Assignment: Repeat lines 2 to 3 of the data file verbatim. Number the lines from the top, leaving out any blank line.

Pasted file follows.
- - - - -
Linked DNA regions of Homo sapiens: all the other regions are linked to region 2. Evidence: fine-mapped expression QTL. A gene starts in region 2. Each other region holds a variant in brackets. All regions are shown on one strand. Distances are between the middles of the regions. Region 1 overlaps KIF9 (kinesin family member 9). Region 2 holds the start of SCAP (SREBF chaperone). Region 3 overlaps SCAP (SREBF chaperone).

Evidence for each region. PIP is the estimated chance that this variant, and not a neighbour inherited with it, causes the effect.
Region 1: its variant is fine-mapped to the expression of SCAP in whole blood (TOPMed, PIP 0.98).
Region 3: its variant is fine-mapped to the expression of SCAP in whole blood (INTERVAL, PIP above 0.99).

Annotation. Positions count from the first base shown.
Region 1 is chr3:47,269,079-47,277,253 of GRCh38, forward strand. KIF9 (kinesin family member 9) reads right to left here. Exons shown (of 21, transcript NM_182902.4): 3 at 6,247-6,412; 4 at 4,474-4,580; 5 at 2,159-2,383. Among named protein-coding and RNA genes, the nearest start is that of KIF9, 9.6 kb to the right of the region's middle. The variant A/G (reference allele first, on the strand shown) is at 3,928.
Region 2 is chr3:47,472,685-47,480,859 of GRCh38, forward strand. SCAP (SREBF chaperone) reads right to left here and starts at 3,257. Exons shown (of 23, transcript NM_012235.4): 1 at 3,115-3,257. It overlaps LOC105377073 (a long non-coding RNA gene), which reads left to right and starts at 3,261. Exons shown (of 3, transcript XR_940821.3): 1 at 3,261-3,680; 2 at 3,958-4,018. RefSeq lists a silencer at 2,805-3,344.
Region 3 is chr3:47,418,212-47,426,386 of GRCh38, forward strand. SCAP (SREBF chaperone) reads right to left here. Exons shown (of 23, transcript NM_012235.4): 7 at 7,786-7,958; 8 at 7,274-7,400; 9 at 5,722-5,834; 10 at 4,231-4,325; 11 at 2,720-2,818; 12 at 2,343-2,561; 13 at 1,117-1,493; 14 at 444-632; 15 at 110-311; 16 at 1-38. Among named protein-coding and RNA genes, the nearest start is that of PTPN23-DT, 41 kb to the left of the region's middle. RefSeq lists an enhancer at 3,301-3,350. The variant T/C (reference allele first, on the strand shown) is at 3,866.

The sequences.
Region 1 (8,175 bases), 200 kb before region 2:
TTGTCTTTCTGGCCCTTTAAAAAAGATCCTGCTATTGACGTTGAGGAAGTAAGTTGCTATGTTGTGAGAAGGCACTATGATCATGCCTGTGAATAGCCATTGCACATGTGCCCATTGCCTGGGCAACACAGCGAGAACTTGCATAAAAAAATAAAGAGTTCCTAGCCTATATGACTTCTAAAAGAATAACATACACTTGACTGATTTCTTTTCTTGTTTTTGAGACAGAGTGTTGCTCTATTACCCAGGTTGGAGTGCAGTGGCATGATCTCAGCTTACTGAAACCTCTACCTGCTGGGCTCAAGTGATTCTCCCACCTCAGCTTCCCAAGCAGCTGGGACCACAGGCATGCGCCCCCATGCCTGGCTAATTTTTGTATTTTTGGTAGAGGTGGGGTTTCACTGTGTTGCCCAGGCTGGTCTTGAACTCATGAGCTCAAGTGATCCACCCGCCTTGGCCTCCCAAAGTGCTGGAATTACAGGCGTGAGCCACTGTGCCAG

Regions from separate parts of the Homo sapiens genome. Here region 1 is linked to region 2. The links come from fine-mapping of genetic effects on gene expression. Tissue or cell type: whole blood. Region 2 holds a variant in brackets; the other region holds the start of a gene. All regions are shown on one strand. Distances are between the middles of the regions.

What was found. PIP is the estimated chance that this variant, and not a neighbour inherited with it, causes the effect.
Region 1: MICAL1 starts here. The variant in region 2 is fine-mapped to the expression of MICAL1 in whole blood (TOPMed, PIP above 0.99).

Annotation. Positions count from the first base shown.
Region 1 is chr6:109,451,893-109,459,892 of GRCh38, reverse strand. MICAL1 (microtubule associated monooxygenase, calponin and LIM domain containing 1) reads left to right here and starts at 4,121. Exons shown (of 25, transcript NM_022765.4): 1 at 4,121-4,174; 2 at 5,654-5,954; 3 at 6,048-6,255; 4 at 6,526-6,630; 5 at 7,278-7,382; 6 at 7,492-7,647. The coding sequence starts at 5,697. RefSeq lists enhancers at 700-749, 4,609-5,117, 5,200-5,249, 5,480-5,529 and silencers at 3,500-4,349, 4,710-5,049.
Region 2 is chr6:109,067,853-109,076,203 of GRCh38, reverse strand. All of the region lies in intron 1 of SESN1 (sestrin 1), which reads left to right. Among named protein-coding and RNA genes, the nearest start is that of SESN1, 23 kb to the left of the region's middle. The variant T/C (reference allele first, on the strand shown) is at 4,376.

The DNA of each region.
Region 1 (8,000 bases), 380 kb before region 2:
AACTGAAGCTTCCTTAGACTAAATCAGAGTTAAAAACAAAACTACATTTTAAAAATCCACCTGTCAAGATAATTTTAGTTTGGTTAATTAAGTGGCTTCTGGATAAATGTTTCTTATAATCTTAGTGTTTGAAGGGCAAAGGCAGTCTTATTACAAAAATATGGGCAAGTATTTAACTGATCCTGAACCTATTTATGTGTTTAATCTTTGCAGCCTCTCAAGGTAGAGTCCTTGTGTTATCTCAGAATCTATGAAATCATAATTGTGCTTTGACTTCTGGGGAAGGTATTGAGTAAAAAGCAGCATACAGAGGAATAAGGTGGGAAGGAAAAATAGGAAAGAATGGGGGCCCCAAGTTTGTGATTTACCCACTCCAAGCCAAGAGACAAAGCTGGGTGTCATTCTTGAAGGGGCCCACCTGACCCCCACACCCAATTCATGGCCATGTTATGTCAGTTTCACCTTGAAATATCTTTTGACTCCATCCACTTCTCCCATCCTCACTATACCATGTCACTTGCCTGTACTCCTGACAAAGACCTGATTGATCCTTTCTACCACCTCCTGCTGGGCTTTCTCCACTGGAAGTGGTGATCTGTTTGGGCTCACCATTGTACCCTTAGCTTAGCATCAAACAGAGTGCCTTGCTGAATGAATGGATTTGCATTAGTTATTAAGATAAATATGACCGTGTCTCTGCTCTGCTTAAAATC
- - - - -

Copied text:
Evidence for each region. PIP is the estimated chance that this variant, and not a neighbour inherited with it, causes the effect.
Region 1: its variant is fine-mapped to the expression of SCAP in whole blood (TOPMed, PIP 0.98).